Updated 2 p.m. Friday
The nation's first statewide ranked-choice voting count is underway in Augusta.
At stake is the winner of the seven-way Democratic gubernatorial primary, which did not produce a majority winner after Tuesday's initial count.
Since then, ballots from over 500 cities and towns have been bundled in locked boxes or secure memory sticks and transported to a central counting facility in Augusta.
The state police typically escort ballots during recounts. This time, ballots were delivered by private couriers, which the Secretary of State hired after the LePage Administration would not allow the Maine State Police to escort them to the capital. The move illustrates the political divide over the ranked-choice law that voters approved in 2016, and on Tuesday, voted to keep for future elections.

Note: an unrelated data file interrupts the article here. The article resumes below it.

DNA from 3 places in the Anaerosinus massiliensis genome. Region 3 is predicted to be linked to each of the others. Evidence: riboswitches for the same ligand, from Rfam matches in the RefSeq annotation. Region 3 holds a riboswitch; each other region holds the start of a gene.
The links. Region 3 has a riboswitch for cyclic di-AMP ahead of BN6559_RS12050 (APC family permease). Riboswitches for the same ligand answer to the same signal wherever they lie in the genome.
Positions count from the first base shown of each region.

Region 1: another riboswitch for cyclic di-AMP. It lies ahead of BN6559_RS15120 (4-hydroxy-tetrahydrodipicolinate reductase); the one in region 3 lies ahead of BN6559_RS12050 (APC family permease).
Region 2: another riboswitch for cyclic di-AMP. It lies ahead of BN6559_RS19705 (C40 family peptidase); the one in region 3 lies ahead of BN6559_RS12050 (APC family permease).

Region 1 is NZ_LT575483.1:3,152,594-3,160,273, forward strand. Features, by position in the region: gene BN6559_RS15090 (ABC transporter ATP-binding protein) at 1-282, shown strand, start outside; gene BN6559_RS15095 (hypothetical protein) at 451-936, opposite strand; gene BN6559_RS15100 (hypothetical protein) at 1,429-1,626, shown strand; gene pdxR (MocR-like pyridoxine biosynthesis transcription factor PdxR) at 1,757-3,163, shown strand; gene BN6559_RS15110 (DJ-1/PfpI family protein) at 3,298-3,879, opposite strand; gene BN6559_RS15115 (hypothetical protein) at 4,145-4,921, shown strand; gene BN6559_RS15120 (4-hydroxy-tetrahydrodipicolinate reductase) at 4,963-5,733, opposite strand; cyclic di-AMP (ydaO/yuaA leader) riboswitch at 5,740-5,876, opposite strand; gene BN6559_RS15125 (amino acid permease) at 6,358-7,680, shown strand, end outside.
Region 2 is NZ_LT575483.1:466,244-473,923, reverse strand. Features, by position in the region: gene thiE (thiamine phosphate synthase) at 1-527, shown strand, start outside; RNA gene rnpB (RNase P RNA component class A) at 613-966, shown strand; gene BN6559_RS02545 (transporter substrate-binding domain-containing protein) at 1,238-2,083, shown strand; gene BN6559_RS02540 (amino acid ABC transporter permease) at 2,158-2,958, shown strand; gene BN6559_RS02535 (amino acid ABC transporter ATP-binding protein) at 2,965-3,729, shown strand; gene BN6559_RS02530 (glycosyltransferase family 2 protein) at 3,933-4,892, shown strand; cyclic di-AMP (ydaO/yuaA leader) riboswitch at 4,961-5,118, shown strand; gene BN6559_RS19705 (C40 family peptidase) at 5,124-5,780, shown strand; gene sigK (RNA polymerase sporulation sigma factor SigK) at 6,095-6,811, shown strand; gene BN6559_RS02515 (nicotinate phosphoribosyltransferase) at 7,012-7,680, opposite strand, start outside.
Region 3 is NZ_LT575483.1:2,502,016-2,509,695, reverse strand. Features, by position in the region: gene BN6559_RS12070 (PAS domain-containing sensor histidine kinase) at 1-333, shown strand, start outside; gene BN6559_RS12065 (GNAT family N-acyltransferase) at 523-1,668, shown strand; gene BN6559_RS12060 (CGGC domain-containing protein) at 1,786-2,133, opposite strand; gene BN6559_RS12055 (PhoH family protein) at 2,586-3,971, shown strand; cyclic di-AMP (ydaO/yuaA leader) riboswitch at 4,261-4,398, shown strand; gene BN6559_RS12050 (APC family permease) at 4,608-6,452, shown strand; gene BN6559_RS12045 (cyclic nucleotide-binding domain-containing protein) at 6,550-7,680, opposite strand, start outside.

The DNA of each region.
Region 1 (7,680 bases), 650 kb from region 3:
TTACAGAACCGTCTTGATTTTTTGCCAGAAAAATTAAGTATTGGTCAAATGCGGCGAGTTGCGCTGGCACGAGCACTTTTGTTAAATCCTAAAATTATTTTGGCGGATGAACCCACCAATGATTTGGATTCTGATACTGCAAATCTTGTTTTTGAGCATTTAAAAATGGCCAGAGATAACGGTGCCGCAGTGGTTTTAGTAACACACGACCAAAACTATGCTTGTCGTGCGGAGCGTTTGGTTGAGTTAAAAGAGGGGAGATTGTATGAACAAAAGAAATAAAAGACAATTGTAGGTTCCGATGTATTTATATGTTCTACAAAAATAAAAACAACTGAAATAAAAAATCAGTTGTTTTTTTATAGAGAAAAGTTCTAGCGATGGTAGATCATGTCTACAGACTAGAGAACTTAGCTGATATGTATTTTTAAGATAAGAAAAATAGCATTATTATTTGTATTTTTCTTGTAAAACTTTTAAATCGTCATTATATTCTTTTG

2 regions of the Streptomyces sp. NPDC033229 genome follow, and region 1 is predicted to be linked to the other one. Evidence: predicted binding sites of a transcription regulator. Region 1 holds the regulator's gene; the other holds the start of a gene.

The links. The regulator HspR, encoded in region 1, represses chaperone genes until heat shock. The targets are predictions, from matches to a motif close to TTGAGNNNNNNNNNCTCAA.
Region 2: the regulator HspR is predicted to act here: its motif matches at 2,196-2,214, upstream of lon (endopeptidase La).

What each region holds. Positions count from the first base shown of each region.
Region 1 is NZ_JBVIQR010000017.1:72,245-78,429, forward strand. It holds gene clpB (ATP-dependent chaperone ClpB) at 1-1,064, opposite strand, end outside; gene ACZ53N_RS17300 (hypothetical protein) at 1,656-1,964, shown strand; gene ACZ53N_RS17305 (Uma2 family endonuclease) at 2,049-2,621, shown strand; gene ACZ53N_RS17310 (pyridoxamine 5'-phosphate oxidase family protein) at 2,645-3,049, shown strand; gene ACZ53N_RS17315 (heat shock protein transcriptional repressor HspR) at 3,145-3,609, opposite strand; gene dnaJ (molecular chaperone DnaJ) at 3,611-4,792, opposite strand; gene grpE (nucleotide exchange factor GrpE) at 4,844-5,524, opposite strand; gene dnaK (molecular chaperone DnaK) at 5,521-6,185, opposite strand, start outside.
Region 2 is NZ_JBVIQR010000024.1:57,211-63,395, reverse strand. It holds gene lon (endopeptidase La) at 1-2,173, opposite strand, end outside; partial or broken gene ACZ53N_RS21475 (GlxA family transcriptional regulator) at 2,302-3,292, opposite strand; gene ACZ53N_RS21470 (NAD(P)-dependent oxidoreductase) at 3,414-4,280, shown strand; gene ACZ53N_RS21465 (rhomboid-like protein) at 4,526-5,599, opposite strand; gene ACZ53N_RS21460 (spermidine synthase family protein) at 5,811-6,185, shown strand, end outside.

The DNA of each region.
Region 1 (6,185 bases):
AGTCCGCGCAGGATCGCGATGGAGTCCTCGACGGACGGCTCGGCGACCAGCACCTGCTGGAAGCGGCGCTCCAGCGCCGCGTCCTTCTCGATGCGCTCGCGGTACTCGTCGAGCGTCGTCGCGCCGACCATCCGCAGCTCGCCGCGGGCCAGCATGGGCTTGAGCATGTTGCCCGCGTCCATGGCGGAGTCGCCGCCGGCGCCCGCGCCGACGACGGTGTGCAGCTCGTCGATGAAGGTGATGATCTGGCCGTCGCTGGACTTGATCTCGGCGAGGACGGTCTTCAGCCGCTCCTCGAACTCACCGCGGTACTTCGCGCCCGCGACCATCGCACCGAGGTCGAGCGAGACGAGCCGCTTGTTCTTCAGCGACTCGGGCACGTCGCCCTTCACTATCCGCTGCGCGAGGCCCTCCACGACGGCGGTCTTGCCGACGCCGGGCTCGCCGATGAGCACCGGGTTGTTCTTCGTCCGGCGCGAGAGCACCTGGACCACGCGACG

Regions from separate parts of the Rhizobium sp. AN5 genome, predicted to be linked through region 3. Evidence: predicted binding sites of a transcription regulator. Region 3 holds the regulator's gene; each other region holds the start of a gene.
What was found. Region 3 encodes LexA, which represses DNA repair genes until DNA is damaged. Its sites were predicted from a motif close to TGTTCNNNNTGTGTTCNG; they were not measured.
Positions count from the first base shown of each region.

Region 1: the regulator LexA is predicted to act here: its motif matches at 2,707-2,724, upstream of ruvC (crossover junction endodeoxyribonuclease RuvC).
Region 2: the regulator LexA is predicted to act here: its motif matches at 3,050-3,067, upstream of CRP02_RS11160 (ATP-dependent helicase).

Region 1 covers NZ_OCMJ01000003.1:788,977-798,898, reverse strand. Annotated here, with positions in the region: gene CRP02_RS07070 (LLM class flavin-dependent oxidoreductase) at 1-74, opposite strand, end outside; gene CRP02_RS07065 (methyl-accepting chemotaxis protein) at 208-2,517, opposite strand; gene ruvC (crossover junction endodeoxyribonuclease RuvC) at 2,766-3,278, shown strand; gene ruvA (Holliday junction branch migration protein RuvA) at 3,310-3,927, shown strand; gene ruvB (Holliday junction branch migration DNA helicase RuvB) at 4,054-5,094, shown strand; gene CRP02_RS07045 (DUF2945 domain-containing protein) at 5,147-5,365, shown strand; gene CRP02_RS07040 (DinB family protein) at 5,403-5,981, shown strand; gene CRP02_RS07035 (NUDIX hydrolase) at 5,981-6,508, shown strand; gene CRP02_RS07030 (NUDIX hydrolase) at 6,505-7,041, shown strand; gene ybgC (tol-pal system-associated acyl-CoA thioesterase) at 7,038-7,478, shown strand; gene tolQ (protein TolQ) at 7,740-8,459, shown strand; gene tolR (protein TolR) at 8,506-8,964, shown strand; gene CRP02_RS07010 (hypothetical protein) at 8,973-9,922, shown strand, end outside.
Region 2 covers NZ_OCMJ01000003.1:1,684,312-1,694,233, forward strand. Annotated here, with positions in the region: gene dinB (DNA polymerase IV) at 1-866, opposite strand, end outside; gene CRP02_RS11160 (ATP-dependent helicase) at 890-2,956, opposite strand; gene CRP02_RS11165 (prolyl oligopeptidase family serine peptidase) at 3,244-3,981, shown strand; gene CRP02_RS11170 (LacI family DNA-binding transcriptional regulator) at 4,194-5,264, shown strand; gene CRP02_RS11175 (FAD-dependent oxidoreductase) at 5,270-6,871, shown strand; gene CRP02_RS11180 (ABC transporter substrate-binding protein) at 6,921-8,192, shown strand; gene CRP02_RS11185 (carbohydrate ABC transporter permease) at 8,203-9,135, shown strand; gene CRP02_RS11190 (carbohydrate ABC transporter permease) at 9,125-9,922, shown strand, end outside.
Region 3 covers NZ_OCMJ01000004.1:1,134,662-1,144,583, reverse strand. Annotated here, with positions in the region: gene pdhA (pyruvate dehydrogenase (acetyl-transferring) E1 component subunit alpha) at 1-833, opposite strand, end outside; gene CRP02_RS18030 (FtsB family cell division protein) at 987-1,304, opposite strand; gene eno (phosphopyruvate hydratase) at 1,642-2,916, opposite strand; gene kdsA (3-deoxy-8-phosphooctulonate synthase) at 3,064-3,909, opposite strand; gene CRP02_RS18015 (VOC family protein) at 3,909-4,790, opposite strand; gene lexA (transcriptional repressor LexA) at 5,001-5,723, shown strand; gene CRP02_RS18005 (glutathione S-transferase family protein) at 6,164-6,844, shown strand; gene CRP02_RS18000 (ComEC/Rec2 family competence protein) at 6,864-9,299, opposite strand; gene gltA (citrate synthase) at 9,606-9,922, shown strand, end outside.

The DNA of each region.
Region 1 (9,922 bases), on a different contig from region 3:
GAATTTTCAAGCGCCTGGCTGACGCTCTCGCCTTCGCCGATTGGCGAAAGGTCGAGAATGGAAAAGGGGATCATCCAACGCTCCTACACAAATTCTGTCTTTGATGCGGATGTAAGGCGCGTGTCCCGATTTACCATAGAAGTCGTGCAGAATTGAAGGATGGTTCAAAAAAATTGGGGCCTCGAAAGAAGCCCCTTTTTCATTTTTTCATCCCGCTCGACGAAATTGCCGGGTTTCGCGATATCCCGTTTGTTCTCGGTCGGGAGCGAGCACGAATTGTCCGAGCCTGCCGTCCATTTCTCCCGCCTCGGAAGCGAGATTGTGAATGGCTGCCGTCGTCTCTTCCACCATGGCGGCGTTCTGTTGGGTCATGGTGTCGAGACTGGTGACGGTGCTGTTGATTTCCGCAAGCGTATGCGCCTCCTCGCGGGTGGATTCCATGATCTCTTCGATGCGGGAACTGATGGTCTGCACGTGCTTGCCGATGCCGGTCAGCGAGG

On Thursday, Deputy Secretary of State Julie Flynn met the couriers as staff wheeled the locked boxes into a counting facility in Augusta. Flynn took inventory of the boxes, which are expected to continue flowing into the facility throughout the evening. Many of the ballots are in boxes, but others electronically scanned on thumb drives and then downloaded into special ranked-choice voting software.
In ranked-choice voting, voters rank candidates in order of preference. If a candidate achieves a majority of first-place votes after the initial count, they win, which was the case for Shawn Moody, who secured Republican nomination on Election night. Close scrutiny of the counting process is expected because the statewide ranked-choice count is the first of its kind.
But it's now a process of elimination in the Democratic primary, and that's where voters' rankings will determine the winner.
This story was originally published June 16, 2018 at 8:10 a.m. ET.